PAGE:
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A feeling of smug or uncritical satisfaction with oneself or one's achievements.‘the figures are better, but there are no grounds for complacency’
smugness, self-satisfaction, self-approval, self-approbation, self-admiration, self-congratulation, self-regardView synonyms
- ‘Why does there need to be yet another film that shakes parents out of their supposed complacency?’
- ‘Such formal liberties were intended to jolt the viewer out of complacency into a fresh social outlook.’
- ‘It was designed to warn us against complacency but also to anticipate a great future for the country and humanity.’
- ‘But there are no grounds for complacency, and there is justified fear for the future.’
- ‘How long must innocent people continue to pay the price for our indifference and complacency?’
- ‘Since when do we have to put up with complacency, rudeness, laziness and neglect of duty?’
- ‘This is a very dodgy position to be in, as complacency and boredom can quickly set in.’
- ‘I would like to see less complacency over crime levels in the area and less smugness on the local environment.’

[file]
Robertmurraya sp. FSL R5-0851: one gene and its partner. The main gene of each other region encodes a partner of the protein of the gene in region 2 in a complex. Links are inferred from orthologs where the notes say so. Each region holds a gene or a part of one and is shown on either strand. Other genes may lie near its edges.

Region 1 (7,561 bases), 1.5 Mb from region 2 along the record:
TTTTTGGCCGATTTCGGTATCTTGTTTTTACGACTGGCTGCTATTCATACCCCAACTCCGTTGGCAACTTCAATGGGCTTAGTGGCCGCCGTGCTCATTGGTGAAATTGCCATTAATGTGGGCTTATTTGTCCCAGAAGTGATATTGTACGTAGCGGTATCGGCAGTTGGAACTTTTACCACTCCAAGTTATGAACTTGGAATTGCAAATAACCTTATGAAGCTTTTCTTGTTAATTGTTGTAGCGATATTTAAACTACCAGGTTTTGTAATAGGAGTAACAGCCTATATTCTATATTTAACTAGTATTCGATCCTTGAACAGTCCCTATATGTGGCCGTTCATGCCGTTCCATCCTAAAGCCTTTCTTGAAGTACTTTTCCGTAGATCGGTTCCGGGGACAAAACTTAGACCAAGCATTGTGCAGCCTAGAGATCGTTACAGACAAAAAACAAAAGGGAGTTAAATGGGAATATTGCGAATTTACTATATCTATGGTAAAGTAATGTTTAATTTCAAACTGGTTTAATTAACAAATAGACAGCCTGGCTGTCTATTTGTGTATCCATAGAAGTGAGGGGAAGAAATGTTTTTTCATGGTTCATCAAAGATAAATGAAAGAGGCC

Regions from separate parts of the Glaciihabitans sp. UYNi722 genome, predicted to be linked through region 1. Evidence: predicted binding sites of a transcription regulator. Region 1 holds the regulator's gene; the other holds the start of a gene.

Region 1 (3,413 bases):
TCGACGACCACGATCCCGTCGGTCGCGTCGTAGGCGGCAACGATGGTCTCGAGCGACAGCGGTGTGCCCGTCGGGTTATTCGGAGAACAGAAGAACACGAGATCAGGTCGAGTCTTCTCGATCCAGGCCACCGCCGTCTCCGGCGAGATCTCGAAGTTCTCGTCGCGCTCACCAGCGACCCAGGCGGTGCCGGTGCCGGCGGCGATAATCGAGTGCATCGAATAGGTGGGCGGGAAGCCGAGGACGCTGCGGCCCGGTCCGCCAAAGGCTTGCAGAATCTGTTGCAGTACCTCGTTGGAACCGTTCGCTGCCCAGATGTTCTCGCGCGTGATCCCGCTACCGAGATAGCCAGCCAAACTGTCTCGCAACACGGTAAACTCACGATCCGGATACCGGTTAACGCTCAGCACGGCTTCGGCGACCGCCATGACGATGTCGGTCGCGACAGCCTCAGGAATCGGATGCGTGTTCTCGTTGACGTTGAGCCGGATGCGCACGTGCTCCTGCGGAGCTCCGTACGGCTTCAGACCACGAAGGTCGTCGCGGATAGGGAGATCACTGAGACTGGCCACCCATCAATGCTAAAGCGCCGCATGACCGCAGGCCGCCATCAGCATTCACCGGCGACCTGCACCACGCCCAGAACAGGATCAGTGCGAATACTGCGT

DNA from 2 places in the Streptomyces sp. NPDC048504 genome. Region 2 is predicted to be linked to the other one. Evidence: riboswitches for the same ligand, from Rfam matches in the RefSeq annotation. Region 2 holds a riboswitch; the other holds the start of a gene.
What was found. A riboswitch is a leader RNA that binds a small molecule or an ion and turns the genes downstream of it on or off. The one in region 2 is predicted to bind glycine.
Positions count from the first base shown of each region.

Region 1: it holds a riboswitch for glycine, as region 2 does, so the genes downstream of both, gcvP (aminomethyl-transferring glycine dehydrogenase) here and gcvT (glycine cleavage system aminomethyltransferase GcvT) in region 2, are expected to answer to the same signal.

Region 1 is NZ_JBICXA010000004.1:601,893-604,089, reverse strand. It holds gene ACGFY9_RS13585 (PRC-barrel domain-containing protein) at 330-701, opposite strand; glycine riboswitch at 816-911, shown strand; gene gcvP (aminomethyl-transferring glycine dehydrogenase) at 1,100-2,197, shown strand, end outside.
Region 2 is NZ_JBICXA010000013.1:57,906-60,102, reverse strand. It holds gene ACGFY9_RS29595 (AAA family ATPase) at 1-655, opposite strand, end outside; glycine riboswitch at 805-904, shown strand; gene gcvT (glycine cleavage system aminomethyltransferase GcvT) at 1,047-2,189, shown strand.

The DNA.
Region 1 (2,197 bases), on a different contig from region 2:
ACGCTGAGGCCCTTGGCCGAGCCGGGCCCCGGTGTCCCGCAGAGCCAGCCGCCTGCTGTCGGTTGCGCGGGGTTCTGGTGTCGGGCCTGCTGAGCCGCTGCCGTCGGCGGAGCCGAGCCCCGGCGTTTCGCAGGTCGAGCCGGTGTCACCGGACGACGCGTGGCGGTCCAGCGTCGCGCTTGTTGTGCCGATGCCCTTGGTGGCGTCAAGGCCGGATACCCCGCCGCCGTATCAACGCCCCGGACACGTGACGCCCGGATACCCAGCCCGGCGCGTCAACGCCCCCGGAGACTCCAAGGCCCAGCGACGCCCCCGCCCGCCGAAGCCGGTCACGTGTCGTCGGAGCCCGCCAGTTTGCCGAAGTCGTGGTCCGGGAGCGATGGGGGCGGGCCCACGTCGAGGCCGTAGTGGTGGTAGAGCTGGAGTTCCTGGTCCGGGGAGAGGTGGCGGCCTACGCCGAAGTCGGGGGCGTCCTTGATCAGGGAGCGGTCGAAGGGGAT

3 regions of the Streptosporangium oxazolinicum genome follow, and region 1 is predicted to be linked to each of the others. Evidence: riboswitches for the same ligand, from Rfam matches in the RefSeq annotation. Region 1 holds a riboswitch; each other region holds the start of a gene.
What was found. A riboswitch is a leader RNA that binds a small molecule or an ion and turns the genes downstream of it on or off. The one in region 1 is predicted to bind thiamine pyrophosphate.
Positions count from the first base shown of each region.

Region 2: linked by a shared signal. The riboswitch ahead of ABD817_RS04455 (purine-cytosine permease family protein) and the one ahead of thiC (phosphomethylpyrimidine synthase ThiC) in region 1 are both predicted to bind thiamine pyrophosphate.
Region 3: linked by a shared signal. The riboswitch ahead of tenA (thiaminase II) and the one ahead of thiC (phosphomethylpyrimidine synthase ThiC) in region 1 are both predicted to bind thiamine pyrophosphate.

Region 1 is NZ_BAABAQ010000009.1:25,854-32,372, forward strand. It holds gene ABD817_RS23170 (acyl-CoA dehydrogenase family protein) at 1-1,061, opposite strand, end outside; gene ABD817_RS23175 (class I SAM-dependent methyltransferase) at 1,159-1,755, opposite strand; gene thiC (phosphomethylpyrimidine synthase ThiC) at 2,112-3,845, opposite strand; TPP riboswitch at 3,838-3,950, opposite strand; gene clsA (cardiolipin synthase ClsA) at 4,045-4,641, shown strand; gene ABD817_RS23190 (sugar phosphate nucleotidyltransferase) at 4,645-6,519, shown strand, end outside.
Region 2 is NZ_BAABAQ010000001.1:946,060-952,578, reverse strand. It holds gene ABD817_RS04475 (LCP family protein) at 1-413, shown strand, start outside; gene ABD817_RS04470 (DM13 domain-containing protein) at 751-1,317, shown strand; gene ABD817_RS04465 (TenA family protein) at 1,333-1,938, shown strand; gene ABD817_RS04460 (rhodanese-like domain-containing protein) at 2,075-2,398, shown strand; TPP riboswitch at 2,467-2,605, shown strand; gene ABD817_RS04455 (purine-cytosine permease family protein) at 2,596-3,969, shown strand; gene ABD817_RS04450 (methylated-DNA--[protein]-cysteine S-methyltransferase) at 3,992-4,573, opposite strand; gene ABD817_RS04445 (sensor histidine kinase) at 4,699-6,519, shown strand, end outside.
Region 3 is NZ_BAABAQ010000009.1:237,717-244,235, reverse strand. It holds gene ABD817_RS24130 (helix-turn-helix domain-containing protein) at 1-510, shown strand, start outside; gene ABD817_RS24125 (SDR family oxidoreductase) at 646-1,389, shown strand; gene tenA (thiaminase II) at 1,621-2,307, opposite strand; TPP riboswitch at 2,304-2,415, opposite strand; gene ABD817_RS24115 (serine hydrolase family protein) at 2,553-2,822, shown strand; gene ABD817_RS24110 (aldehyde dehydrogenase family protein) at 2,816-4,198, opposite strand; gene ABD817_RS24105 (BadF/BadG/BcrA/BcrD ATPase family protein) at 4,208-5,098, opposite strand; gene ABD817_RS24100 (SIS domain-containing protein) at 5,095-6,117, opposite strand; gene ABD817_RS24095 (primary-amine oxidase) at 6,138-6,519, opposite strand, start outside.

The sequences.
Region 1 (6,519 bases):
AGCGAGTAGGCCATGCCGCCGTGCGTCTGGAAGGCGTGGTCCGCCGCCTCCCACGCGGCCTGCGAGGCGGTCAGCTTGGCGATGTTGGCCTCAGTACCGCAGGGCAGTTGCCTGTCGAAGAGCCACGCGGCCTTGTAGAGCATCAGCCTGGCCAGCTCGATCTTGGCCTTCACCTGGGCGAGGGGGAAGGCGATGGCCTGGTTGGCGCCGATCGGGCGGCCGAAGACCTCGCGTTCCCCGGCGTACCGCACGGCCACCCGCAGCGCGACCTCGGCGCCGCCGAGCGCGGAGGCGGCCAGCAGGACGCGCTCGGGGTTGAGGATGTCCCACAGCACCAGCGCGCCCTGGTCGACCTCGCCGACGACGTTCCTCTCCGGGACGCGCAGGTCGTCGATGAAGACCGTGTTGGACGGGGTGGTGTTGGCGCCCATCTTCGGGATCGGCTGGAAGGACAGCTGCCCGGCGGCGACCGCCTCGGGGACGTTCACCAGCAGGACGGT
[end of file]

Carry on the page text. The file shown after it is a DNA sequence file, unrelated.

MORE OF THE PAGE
- ‘There may be far too much institutional complacency but there is no reason for despair.’
- ‘Despite having achieved so much, there is still no complacency in the ranks.’
- ‘The last thing you want to do is to make a complacent audience feel more happy in their complacency.’
- ‘Neither panic nor complacency is a rational response to contemporary fascism.’
- ‘Conservatives may appreciate this liberal complacency when it comes to their own views.’
- ‘The first is a profound failure of the imagination, which comes from a certain laziness and complacency.’
- ‘He warned farmers that there was still an urgent need for caution and there was no room for complacency.’
- ‘Fire may be part of the nation's identity, but complacency and greed fan the flames’
- ‘But if complacency is replaced with insecurity, what's at all positive about that?’
- ‘I felt an overwhelming sense of fear today also, a fear of our ignorance and complacency.’
- ‘The danger is that this release from tension may lead to complacency.’
- ‘The uninitiated might think that the combination of openness and complacency shouldn't matter.’
Mid 17th century: from medieval Latin complacentia, from Latin complacere ‘to please’.
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